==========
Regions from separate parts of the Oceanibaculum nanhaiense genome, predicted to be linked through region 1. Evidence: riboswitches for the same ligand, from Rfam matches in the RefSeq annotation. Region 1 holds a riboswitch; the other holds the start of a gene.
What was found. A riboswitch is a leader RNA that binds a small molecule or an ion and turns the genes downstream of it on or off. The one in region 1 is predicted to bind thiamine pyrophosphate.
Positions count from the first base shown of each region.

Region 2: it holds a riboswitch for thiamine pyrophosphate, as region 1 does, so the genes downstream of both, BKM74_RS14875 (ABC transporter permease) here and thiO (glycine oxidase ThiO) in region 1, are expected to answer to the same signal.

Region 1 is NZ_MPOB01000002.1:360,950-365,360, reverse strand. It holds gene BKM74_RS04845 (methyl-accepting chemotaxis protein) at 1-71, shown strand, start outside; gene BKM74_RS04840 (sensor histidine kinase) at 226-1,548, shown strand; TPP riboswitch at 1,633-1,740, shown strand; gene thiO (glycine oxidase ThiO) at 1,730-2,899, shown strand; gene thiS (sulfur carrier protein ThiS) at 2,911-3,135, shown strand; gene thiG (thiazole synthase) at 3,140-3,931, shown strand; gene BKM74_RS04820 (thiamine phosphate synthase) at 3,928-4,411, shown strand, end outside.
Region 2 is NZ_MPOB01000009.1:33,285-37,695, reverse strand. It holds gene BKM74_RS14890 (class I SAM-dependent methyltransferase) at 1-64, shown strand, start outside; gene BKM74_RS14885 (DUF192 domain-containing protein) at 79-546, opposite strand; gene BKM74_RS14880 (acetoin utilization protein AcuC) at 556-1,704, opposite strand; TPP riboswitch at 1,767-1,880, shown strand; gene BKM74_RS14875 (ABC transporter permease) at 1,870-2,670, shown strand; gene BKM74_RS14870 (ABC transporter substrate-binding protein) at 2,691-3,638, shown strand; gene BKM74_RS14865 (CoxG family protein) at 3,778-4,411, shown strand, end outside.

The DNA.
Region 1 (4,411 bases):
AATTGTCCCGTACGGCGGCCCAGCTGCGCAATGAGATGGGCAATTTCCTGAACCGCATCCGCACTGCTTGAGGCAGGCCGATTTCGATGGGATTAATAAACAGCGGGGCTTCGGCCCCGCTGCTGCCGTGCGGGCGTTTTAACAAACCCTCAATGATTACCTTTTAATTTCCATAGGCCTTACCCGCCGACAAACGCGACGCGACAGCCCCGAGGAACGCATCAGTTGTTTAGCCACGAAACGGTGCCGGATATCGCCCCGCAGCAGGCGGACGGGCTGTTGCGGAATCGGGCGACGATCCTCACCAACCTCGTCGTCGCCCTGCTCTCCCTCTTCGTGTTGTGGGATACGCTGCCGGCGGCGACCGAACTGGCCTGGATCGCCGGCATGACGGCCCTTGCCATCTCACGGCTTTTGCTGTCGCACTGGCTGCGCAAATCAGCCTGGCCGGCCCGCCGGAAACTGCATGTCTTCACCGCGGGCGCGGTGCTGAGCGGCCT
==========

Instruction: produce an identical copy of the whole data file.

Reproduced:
Regions from separate parts of the Oceanibaculum nanhaiense genome, predicted to be linked through region 1. Evidence: riboswitches for the same ligand, from Rfam matches in the RefSeq annotation. Region 1 holds a riboswitch; the other holds the start of a gene.
What was found. A riboswitch is a leader RNA that binds a small molecule or an ion and turns the genes downstream of it on or off. The one in region 1 is predicted to bind thiamine pyrophosphate.
Positions count from the first base shown of each region.

Region 2: it holds a riboswitch for thiamine pyrophosphate, as region 1 does, so the genes downstream of both, BKM74_RS14875 (ABC transporter permease) here and thiO (glycine oxidase ThiO) in region 1, are expected to answer to the same signal.

Region 1 is NZ_MPOB01000002.1:360,950-365,360, reverse strand. It holds gene BKM74_RS04845 (methyl-accepting chemotaxis protein) at 1-71, shown strand, start outside; gene BKM74_RS04840 (sensor histidine kinase) at 226-1,548, shown strand; TPP riboswitch at 1,633-1,740, shown strand; gene thiO (glycine oxidase ThiO) at 1,730-2,899, shown strand; gene thiS (sulfur carrier protein ThiS) at 2,911-3,135, shown strand; gene thiG (thiazole synthase) at 3,140-3,931, shown strand; gene BKM74_RS04820 (thiamine phosphate synthase) at 3,928-4,411, shown strand, end outside.
Region 2 is NZ_MPOB01000009.1:33,285-37,695, reverse strand. It holds gene BKM74_RS14890 (class I SAM-dependent methyltransferase) at 1-64, shown strand, start outside; gene BKM74_RS14885 (DUF192 domain-containing protein) at 79-546, opposite strand; gene BKM74_RS14880 (acetoin utilization protein AcuC) at 556-1,704, opposite strand; TPP riboswitch at 1,767-1,880, shown strand; gene BKM74_RS14875 (ABC transporter permease) at 1,870-2,670, shown strand; gene BKM74_RS14870 (ABC transporter substrate-binding protein) at 2,691-3,638, shown strand; gene BKM74_RS14865 (CoxG family protein) at 3,778-4,411, shown strand, end outside.

The DNA.
Region 1 (4,411 bases):
AATTGTCCCGTACGGCGGCCCAGCTGCGCAATGAGATGGGCAATTTCCTGAACCGCATCCGCACTGCTTGAGGCAGGCCGATTTCGATGGGATTAATAAACAGCGGGGCTTCGGCCCCGCTGCTGCCGTGCGGGCGTTTTAACAAACCCTCAATGATTACCTTTTAATTTCCATAGGCCTTACCCGCCGACAAACGCGACGCGACAGCCCCGAGGAACGCATCAGTTGTTTAGCCACGAAACGGTGCCGGATATCGCCCCGCAGCAGGCGGACGGGCTGTTGCGGAATCGGGCGACGATCCTCACCAACCTCGTCGTCGCCCTGCTCTCCCTCTTCGTGTTGTGGGATACGCTGCCGGCGGCGACCGAACTGGCCTGGATCGCCGGCATGACGGCCCTTGCCATCTCACGGCTTTTGCTGTCGCACTGGCTGCGCAAATCAGCCTGGCCGGCCCGCCGGAAACTGCATGTCTTCACCGCGGGCGCGGTGCTGAGCGGCCT